Recently, I was involved in some conversations with business leaders about incentives and compensation schemes that companies offers in today’s tough economic situation This discussion was also mindful of the debates around AIG’s bonuses to 73 executives where reasonable. And it asked the question is “What is the normal incentive scheme that most companies uses” and “ which one of them fits with my company?”
In this post I will discuss just some of the key areas on incentives we considered.
The first common option we discussed is the bonus based compensation linked to absolute target. This incentive is triggered by meeting the committed target (measures)
e.g. the manager’s bonus is paid in additional 10% of base salary if his unit’s earning grows by at least 10%. This option provides clear performance expectation and is eventually a straight forward performance evaluation. However, this option reflects a downward bias to forecasts to create easier target value with no incentive to provide accurate forecasts beyond the specific time period. More or less being negotiations game resulting a longer forecast cycles.
The second option was incentive compensation linked to forecast accuracy, where bonus varies with accuracy of forecasts committed
e.g. the manager’s bonus declines by 5% for every percentage point of deviation between forecasted and actual unit’s earnings growth. This option highlights the importance of giving accurate forecasts, and shows that under forecasting can be as unfavorable as over forecasting. Also this option reflects a downward forecasts to create targets that are easier to hit with more accuracy, and nothing beyond that committed target. With no incentive to provide accurate forecasts beyond specific period as the first option.
In practice, how can we avoid forecasts bias? In South Western Airlines (1), they discovered that having incentive compensation linked to overall profits works. Making bonuses a proportion of a profits earned e.g. a unit manager is given 0.002 percent of the total year profit. With this scheme, forecasts are done unbiased, the cycle take less time and the staff provides best efforts to achieve highest profit.
As an aside, when you look at the culture of this high Kudos and point to point airline that walks the talk on performance even today in the face of economic adversity. Their incentive motivation in their case also goes beyond the technical and embodies a dichotic culture that is based on Pee-wee’s Playhouse style fun and life style. This is well summarized in the Fortune reported quote from south west then CFO Gary Kelly
“Keeping a hawk’s eye on costs is just as much a part of the company’s culture as its silliness”.
However, a debate of which business unit or department should have what percentage depending on which “measure” is always a concern.
In some companies, measuring over head counts could be the solution. Total profit comes from every staff’s effort in generating revenue and reducing cost, so everyone should have an equal share. There could be possibility of “free-riders” problem if applied in large organizations
Allocation using percentage of annual revenue generated is also another practical scheme. By calculating the portion of revenue earn in each department over the total company revenue gives the percentage of incentive compensation for that department.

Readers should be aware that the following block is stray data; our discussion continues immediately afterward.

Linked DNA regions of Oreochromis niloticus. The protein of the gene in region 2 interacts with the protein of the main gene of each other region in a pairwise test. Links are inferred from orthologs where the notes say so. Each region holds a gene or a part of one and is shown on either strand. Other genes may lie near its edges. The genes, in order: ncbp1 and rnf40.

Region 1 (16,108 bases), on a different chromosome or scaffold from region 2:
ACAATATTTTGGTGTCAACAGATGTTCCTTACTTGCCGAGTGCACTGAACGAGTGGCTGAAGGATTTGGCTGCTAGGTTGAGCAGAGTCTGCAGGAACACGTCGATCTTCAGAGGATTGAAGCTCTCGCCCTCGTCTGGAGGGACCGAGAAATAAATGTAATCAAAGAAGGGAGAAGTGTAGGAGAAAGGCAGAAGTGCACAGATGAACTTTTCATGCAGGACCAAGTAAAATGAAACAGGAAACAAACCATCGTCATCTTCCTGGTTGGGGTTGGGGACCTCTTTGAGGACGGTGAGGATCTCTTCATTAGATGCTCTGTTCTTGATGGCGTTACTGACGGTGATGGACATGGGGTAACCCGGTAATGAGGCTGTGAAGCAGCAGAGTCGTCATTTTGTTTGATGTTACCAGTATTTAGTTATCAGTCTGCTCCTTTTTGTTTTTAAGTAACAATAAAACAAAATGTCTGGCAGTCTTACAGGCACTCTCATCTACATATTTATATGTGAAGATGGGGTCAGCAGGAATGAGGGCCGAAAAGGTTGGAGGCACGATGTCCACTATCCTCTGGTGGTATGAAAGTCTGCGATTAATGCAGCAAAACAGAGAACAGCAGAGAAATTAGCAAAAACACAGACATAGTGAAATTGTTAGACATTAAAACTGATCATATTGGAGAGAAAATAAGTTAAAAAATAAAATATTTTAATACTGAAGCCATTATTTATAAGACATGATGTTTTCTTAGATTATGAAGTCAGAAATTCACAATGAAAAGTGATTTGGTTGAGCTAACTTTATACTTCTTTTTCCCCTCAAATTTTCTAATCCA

Allocation by number of computers is also another popular choice that measures the number of computer used in each department over total number of computers in the company.
And rarely, allocating by time sharing, given the estimated amount of time spent for each cost center/business over the total hours for the month for the department.
For all the options given, in a simple organization like the one shown above, things should be easy and straight forwards. But for complex and large organization, this is considered a tough task not to mention business dynamics and changes within the organization.
Therefore, the challenges would be;
1. Which incentive compensation is best for your organization?
The answer could be either a single option like the ones described above or a mixture of options depending on department properties
e.g. Business Units uses profit sharing and Service Units using resource allocation. This is reflected in employment benefit package given to staffs both currently on payroll and new recruits on either a quarterly or annual frequency.
2. How to achieve it?
With the provided resource and capability you have.(Avoiding mistakes yet still able to deliver on time). How do we do it today? Most companies rely on the good old spreadsheet like Excel. [See my Dec 2008 post Merit & Bonus] But does that answer all the bells and whistles problems you face every month end? How can you control and manage it while consolidation is done by a junior staff?
In summary the conversation concluded by saying whatever incentive compensation options are used they should be flexible enough allowing changes, yet still allowing control over results to meet business requirements. Although the conclusion may sound easy, in reality, it is very hard to achieve without proper infrastructures.
Everyone was also in unison that a sensible game plan for the business was needed with acceptable performance levels able to be measured. Then this can be linked in such a way so the rewards can be equitably balanced and shared as incentives.